Carl Cox: In April I got myself to the Europe for my first Carl Cox live show in Rotterdam at the Ahoy for 12,000 people. What I try to do now is do my live show in much bigger concert arenas, and throw a concert stroke theatre stroke dance party event. I choose the line up, I choose the live performances from my album that are best performed live on that stage, so people get to see something live from me instead of just my djing. It’s another step up. I’ve got 22 dates of which I’ve done about ten. I’ve got one in Czech Republic coming up, the Exit Festival in Serbia, I’ve got an American tour. I’ve got one at Heaven in London coming up as well. It’s everywhere. But it’s something that I’m not doing over my djing, it’s a thing I’m putting in addition to it. The best one I’ve done was in Paris to 10,000 people at an event called the Zenith, which is a music and we had probably the best production I’ve ever seen at any concert. If you go onto Carl Cox dot com and you got onto the gallery you can see some of the pictures which will give you an idea of what that looked like.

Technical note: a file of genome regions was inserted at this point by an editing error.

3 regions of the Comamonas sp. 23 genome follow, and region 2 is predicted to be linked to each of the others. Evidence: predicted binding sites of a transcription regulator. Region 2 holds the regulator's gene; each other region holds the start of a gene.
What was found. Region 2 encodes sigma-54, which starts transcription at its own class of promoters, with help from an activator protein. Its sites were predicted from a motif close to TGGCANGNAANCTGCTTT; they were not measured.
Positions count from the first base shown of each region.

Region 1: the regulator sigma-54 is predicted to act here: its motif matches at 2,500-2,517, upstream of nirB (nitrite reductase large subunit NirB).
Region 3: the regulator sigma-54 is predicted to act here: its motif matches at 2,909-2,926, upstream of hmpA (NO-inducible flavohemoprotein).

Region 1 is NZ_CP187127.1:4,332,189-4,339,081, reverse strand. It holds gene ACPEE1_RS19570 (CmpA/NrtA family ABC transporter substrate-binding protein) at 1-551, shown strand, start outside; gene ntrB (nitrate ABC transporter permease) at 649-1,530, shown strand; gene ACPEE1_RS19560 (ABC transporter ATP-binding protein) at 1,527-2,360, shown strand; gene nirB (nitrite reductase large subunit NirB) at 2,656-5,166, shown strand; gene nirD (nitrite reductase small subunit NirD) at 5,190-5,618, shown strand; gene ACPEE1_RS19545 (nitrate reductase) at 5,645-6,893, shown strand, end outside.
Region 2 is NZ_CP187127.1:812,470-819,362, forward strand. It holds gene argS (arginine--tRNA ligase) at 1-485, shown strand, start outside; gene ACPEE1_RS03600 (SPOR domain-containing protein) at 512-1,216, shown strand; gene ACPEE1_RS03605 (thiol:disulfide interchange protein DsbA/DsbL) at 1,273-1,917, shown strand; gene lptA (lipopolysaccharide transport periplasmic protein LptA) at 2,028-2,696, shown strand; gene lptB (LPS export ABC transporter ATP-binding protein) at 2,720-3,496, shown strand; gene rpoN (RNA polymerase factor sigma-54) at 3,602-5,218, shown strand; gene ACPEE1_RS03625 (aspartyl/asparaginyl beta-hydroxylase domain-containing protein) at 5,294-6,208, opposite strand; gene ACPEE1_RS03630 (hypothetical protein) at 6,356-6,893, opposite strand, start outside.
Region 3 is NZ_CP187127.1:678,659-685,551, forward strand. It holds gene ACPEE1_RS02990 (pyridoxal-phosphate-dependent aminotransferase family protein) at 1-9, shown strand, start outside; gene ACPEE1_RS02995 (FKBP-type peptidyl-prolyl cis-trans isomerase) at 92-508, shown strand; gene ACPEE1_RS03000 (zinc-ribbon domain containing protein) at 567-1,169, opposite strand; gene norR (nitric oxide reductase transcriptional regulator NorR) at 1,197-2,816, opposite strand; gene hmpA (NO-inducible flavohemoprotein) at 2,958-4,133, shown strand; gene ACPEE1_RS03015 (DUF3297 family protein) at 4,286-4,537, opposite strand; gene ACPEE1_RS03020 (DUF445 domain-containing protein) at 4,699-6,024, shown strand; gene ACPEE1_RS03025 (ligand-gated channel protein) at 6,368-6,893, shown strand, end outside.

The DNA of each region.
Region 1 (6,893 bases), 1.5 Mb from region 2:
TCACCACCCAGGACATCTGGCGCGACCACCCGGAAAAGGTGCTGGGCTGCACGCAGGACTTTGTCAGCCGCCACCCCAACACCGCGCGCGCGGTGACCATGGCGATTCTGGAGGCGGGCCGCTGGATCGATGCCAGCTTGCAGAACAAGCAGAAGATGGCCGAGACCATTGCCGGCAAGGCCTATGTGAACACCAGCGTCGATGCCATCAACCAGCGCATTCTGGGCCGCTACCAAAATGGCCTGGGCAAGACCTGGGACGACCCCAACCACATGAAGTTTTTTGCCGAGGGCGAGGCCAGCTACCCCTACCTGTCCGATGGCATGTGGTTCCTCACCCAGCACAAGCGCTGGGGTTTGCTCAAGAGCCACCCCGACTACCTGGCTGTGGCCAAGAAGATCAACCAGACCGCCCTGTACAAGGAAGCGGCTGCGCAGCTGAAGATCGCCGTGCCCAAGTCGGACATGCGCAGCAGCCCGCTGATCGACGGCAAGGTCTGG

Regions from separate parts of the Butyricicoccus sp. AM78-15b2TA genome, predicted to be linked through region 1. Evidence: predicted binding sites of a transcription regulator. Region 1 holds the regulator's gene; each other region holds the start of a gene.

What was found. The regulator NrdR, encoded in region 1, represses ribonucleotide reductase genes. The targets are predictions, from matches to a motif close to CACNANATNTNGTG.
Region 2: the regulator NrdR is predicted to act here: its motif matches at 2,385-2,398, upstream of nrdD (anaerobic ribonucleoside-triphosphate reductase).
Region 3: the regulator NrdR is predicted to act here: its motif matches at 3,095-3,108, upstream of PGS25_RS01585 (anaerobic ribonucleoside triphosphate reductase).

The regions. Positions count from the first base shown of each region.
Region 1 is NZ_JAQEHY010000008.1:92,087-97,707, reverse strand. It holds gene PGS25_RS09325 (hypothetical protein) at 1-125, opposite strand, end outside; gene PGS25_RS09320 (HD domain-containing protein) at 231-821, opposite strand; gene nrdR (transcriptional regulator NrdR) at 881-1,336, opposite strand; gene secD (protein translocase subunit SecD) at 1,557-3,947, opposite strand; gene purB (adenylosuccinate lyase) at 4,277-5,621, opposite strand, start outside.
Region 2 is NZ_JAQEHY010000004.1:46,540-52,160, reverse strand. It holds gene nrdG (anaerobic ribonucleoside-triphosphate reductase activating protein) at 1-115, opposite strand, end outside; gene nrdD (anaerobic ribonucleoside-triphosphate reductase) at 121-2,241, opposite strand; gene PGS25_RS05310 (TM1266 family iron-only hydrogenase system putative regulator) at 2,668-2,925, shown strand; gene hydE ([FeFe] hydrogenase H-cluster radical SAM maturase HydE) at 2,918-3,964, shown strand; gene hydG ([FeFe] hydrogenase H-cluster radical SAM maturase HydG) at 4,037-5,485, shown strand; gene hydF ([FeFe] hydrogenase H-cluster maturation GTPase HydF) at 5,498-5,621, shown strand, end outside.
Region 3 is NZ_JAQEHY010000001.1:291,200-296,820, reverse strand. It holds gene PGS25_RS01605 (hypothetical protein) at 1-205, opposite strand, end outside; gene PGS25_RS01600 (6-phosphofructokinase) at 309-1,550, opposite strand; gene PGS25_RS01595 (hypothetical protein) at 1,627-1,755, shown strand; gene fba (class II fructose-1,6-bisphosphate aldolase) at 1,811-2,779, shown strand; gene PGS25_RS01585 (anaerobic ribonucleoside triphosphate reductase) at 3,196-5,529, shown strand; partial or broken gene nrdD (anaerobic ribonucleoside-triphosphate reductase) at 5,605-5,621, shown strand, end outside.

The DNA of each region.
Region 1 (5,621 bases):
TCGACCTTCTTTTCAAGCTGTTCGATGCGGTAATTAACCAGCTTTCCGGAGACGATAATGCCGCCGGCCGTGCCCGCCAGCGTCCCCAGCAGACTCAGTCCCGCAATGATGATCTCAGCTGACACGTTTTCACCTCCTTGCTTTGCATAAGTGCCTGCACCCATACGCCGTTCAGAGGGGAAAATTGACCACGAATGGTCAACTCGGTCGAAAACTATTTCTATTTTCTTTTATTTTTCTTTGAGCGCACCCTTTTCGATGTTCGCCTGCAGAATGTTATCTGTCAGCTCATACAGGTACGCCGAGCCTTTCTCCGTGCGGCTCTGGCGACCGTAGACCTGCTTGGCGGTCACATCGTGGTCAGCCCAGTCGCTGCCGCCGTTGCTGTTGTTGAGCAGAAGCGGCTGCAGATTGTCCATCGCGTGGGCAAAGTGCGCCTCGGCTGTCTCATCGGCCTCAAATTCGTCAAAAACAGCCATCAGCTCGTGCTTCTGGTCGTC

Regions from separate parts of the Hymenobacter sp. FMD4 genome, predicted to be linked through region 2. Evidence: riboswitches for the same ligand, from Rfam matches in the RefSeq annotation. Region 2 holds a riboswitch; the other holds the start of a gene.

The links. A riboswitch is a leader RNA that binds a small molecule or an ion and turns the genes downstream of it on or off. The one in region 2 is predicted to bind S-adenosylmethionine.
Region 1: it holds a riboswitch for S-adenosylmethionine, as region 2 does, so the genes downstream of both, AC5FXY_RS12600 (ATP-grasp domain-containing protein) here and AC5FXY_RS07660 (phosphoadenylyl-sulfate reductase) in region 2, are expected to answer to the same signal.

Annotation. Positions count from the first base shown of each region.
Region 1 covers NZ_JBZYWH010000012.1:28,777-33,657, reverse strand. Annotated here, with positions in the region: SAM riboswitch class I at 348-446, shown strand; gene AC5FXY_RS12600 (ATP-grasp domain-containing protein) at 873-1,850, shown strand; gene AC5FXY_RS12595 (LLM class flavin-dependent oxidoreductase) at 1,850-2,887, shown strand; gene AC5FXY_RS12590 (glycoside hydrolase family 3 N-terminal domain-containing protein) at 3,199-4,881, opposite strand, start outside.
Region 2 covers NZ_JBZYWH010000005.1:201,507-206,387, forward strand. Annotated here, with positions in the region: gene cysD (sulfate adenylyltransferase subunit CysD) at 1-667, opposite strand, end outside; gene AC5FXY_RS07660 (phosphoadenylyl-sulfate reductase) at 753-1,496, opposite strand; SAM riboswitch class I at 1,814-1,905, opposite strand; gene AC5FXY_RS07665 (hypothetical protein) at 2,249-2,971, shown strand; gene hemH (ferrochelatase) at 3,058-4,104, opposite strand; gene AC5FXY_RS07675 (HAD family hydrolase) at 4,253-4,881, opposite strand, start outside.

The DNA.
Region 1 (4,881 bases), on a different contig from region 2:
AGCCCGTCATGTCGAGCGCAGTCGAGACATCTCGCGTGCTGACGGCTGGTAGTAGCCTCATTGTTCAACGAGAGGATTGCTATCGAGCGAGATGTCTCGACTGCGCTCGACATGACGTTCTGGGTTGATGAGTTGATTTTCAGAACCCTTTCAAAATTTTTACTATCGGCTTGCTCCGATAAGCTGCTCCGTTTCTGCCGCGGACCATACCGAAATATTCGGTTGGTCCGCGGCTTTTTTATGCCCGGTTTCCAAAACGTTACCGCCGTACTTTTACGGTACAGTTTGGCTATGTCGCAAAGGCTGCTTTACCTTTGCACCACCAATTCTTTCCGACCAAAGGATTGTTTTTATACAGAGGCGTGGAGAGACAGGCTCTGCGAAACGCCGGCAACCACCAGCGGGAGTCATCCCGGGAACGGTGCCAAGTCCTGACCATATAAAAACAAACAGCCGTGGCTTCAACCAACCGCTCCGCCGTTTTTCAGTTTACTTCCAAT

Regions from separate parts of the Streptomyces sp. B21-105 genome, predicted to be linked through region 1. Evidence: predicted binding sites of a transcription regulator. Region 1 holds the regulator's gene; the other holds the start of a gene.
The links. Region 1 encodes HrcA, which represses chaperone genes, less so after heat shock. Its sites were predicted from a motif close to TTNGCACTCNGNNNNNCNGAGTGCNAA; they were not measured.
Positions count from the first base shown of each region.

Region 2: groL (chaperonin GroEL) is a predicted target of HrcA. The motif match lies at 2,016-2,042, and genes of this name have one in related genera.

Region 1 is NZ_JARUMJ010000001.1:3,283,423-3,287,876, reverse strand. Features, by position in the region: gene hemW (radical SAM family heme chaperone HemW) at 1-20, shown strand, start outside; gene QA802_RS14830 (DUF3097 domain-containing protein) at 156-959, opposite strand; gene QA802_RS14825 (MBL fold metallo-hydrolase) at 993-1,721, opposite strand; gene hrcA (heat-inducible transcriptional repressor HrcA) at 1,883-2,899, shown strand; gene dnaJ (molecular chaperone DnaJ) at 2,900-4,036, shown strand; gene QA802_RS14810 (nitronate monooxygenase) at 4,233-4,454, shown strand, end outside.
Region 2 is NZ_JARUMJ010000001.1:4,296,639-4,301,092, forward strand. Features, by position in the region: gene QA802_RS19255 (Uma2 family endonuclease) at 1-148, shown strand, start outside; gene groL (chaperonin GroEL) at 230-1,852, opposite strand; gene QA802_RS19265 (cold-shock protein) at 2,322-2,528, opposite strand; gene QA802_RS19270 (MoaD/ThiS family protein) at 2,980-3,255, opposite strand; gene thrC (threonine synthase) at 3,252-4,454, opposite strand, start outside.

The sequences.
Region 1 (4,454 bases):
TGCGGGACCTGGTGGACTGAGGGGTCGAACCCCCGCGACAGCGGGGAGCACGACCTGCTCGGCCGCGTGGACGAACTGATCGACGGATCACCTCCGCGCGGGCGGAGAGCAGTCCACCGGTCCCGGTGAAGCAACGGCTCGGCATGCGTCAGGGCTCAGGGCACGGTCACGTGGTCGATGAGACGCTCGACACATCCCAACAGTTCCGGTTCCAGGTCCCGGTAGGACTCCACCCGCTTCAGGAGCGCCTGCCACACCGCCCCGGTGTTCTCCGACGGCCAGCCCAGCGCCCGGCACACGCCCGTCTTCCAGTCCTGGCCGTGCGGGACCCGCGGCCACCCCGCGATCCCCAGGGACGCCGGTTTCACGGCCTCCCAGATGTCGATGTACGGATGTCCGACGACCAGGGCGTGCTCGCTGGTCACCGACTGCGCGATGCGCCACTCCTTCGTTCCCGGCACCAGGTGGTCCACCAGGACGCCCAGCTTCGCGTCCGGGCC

What do you mean by live?

Carl Cox: I’ve got vocalists girls that have done the tracks for me in my studio, I have drummers and bass players that was involved in making music in my studio. I rock Ableton Live on stage as well, with the band. So I’m kinda stepping out into a band-orientated unit, but what I do is I kinda introduce local hero djs at the event at any place and then I perform and have a good warm up dj as well. In and out of what I do musically, it’s all about what I do for people.

How do you feel right now? I read you almost died last year. Has that experience changed you?

Yes. I’ve gone as far as anyone can go, from my perspective as a dj. I work really, really hard, and I was partying really, really hard, for years. It got to a point where my body just said ‘No. And If you want to carry on doing what you’re doing, Mr Cox you’re gonna have to stop partying, you have to get focused.’ I want to see the rest of this through as long as it takes. I don’t know if I’m going to be doing this tomorrow, next year or the next ten years, but all I know is I want to healthy enough to give it that chance to see that. I really did stop everything.